Next-to-Last Opera Scores High Grades in London
to Education Update, London
its early days, the English National Opera (ENO) performed at
the Sadlerís Wells theater in London. In 1968, after almost 40
years, it moved to its present venue, the Coliseum. Regardless
of its location, ENO remains one of Britainís great cultural icons
seeks to produce high-quality opera sung in English at affordable
prices. The company was certainly successful in a performance
of Pucciniís penultimate opera, Il Trittico (The Triptych),
a trilogy of three operas comprising Il Tabarro (The Cloak),
Suor Angelica (Sister Angelica) and Gianni Schicchi.
Tabarro deals with a clandestine love affair between Giorgetta,
wife of the barge owner Michele, and the stevedore Luigi. When
Michele finds out, he stabs Luigi to death and conceals the body
in his cloak. In the second opera, Sister Angelica becomes a nun
after bearing an illegitimate child and subsequently commits suicide
after learning of the death of her child. The final opera is a
comic masterpiece. At the request of the family of a recently
deceased miser, Gianni Schicchi impersonates the miser at his
deathbed, redrafts the will in the presence of a notary and, to
the chagrin of the family, bequeaths to himself the whole estate.
This last opera is adapted from Danteís Inferno.
Schicchi, the most popular, is perhaps one of the finest comedies
ever composed and it is often performed without its companions.
Nevertheless there is logic in performing the three operas in
sequence to experience the progression from melodrama through
tragic innocence to comedy. Il Trittico remains one of
the most satisfying of all of Pucciniís operas.
Patrick Mason has managed to draw a memorable performance from
the ENOís uniformly fine cast. The sets by Joe Vaneck mirrored
the mood of the operas. The staging in Il Tabarro was dark
and gloomy while in Suor Angelica the bright colors in
the convent suggested an air of innocence without the impending
tragedy. The Renaissance bedchamber and costumes in Gianni
Schicchi were in keeping with the comedy.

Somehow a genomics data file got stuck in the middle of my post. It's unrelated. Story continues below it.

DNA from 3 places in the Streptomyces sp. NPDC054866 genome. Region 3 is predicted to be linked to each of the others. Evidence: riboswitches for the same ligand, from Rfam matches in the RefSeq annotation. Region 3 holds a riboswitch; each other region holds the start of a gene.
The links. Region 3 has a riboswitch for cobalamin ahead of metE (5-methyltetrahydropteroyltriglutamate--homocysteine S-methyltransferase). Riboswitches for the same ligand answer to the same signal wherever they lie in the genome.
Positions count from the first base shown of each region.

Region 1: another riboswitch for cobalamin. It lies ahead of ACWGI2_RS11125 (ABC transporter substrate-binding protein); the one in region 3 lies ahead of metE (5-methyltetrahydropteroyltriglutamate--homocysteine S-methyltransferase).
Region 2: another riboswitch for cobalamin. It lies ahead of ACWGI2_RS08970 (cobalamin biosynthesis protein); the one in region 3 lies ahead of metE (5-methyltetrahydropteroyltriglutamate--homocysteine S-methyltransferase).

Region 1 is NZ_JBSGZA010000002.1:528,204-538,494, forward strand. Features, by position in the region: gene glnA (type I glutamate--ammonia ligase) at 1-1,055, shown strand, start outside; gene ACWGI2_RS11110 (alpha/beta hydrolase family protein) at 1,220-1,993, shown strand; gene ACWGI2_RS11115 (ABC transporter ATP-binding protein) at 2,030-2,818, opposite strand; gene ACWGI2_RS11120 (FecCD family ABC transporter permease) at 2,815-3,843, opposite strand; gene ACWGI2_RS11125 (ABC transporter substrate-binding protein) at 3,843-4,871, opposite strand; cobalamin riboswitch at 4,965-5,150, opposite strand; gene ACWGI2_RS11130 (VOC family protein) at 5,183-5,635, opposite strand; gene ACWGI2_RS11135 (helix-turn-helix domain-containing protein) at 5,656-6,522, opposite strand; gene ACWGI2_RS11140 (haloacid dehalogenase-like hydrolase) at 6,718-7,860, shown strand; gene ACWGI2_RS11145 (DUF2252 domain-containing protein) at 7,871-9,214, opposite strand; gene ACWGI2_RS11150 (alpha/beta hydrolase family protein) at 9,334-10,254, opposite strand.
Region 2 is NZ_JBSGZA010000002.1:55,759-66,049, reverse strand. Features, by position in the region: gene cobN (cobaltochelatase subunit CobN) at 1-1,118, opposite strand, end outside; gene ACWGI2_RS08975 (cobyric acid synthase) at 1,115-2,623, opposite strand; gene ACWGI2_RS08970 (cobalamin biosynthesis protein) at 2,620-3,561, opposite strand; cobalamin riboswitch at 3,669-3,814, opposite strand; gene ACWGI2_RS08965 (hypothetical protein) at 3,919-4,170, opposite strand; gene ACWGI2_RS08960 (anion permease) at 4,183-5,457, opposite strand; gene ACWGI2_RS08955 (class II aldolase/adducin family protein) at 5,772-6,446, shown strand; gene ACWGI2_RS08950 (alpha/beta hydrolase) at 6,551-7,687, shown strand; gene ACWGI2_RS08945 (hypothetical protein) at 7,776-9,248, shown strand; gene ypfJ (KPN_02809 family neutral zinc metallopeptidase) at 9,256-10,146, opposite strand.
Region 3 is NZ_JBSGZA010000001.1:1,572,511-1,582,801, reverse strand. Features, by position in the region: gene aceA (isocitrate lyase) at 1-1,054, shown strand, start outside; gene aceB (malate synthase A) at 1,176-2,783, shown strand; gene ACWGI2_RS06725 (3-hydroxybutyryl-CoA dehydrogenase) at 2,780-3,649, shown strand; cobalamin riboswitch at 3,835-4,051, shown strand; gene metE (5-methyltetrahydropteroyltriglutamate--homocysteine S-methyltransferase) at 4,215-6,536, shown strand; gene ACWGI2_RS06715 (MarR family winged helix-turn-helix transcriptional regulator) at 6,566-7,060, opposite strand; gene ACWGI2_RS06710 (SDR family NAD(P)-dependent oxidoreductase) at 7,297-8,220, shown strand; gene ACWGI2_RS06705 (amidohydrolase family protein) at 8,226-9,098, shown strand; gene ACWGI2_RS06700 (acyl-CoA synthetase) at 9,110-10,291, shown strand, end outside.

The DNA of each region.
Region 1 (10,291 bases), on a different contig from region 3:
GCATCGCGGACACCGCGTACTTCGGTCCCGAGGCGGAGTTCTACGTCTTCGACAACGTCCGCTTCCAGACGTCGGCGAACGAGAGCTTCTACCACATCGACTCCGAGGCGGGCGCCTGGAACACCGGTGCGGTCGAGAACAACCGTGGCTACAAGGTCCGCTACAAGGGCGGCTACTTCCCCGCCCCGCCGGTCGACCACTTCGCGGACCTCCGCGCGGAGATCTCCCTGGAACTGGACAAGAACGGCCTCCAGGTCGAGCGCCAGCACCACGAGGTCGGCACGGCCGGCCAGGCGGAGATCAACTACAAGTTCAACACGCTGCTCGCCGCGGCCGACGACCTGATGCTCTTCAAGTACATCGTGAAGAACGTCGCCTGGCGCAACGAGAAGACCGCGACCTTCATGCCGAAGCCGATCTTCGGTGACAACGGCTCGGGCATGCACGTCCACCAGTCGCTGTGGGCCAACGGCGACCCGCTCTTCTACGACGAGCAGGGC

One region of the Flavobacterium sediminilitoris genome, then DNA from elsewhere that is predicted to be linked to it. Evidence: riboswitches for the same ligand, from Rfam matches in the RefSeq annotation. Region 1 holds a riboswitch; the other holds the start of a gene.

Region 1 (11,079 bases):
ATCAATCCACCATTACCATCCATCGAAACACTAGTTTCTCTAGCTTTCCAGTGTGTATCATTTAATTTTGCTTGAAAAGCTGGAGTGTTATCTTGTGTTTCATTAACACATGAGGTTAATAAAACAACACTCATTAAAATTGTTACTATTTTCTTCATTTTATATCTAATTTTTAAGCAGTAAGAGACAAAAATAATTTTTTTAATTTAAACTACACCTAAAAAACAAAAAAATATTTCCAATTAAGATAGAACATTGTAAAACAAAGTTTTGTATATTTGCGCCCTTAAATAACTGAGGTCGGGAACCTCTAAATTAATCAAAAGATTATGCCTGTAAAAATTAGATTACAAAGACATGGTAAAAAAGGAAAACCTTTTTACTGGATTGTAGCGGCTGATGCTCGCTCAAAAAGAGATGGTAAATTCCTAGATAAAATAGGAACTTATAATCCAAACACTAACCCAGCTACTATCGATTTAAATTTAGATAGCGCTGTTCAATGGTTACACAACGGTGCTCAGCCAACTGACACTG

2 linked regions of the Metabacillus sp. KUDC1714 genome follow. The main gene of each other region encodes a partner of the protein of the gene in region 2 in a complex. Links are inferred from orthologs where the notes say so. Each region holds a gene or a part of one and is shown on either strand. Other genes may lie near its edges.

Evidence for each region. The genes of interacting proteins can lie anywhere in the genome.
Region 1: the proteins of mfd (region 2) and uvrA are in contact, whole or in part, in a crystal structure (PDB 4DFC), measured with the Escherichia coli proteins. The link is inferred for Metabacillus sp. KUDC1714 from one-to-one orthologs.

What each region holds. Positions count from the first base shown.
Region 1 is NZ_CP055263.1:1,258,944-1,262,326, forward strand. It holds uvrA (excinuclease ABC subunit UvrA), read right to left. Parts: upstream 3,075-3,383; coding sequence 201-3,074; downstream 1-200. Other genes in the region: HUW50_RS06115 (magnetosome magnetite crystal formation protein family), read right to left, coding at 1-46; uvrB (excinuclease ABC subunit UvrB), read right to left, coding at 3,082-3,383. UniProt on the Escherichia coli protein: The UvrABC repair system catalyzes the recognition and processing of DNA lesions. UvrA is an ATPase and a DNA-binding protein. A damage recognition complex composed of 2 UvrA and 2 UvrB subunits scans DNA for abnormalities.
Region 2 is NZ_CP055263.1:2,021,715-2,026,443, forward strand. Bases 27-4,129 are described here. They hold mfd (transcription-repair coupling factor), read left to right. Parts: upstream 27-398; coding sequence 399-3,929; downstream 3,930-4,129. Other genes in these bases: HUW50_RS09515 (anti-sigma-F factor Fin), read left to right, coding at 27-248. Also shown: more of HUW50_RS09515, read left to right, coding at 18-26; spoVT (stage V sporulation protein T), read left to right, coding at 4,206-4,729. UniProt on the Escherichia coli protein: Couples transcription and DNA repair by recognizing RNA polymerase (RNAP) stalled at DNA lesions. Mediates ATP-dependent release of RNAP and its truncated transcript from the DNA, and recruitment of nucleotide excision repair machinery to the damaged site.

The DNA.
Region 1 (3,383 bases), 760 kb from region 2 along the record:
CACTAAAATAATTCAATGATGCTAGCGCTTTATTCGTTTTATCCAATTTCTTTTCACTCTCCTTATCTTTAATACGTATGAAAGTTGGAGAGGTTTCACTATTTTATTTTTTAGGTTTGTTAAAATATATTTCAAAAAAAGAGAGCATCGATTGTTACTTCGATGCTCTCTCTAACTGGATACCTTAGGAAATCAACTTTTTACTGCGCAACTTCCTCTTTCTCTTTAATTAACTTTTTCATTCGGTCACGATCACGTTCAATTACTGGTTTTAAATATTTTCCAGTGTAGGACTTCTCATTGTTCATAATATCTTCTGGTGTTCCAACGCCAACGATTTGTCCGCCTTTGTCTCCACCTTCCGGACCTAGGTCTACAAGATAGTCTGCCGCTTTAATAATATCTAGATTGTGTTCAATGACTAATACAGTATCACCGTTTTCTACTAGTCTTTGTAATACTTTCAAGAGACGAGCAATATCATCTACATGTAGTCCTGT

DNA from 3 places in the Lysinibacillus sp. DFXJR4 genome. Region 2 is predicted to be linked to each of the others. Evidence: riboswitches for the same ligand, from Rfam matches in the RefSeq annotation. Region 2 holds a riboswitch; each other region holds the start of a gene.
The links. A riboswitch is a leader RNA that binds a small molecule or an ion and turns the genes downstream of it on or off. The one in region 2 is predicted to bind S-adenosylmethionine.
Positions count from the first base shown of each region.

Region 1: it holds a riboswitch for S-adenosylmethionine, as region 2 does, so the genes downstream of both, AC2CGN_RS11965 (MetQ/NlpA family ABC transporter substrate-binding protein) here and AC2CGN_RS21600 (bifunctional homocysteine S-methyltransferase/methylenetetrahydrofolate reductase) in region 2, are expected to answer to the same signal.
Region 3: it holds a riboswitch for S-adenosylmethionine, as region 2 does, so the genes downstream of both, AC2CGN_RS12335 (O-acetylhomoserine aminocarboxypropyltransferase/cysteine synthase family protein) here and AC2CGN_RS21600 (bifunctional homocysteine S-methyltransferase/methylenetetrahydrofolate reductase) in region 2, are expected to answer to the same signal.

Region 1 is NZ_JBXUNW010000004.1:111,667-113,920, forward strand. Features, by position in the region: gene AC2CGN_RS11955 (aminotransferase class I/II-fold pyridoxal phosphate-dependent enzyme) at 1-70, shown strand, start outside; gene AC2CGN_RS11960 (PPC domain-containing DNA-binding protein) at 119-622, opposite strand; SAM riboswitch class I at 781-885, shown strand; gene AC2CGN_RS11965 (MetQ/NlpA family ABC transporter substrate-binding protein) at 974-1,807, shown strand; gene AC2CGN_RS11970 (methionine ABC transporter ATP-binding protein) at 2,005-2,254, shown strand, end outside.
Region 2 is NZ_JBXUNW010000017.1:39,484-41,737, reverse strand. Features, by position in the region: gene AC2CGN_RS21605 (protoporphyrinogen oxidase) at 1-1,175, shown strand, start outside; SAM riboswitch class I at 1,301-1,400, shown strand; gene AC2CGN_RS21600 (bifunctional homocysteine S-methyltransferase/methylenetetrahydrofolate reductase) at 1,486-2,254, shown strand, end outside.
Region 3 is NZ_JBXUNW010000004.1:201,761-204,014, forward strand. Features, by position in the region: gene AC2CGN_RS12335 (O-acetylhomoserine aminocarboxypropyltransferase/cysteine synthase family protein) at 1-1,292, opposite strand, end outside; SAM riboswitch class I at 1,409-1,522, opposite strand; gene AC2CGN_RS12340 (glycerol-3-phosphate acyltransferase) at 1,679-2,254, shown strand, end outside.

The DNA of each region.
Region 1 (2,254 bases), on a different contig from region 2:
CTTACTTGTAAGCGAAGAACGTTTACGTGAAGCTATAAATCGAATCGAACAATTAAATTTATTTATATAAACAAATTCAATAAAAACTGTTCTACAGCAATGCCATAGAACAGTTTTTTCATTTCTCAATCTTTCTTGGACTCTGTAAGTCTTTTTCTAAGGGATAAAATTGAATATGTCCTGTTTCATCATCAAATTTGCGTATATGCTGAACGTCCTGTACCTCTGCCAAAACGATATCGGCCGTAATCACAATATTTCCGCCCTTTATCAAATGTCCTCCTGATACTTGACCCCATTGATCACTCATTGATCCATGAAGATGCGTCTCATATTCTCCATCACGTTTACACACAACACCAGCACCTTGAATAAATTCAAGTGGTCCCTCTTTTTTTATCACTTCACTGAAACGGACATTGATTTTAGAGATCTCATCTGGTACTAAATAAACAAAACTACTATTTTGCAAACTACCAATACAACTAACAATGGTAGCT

The soprano Cheryl Barker took on the role of the unhappy wife
Giorgetta in Il Tabarro as well as the challenging role
of Sister Angelica. In addition to its vocal demands, this latter
role calls for great stage presence and acting ability. Barker
proved up to the task with her bright, clear soprano and brought
ardor and impassioned lyricism to both roles.
In Il Tabarro, her husband, Michele, was sung effectively
by robust baritone Peter Coleman-Wright. The light lyrical tenor
Bonaventura Bottone was her lover Luigi who brought the required
ardor and passion to the role. Andrew Shore portrayed Gianni Schicchi
and was most successful both with his stylish acting and rich
voiced baritone. The supporting cast in all three operas was strong,
especially the radiant soprano of Mary Plazas as Laurettta in
Gianni Schicchi. The resident conductor, Noel Davies, led
the orchestra passionately in a well-paced account of the score.
The result was a performance that was inspiring and moving.
The ENO nurtures young British singers, and there are many who
received their first break here. Jane Eaglen, for example, first
came to international attention with her performance in Cavalleria
Rusticana in 1986. In addition to its formal season at the
Coliseum, the ENO also operates an outreach program with schools
in the east south of England, with the aim of developing opera
awareness and encouraging creative activity. This outstanding
program also enables participants to attend free of charge. The
ENO is central to the operatic life of London.
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